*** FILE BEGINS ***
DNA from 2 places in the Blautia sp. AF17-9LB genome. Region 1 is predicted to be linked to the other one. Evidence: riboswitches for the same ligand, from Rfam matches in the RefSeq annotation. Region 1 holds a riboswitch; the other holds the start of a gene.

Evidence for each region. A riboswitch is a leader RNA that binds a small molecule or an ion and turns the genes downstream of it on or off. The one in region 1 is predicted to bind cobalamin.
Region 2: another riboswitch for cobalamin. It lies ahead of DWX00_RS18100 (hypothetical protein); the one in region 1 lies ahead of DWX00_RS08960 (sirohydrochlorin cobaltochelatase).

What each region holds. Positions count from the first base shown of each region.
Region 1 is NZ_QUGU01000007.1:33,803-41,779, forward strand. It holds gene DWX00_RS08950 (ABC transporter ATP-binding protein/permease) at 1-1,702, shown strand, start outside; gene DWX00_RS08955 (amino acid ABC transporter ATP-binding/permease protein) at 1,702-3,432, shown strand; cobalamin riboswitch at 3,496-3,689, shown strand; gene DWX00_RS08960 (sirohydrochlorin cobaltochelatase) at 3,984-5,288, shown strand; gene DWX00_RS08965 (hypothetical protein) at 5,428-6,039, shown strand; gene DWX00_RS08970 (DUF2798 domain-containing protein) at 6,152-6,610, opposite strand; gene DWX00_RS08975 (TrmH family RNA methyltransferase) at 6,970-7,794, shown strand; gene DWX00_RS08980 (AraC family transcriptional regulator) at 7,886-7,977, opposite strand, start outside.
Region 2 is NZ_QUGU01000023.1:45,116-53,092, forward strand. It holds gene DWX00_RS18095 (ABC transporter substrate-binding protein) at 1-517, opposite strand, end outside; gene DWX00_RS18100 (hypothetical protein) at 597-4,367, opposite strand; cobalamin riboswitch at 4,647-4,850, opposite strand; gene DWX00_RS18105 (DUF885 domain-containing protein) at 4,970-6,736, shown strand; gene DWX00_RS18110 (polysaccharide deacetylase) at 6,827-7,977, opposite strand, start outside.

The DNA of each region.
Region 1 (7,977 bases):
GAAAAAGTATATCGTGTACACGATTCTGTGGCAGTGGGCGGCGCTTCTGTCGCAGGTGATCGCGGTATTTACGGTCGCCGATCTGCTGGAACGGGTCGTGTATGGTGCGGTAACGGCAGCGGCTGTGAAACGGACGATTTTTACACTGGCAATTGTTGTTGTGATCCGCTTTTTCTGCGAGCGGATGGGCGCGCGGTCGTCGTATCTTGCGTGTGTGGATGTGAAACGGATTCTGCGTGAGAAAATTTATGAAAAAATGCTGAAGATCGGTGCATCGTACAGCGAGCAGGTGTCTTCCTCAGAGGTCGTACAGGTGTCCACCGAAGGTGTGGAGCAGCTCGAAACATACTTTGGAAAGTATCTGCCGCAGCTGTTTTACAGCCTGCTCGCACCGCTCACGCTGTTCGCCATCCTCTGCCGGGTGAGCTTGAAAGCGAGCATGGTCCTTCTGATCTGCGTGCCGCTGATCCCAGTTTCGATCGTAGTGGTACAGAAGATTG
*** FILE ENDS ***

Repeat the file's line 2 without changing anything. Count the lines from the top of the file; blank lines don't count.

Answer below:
Evidence for each region. A riboswitch is a leader RNA that binds a small molecule or an ion and turns the genes downstream of it on or off. The one in region 1 is predicted to bind cobalamin.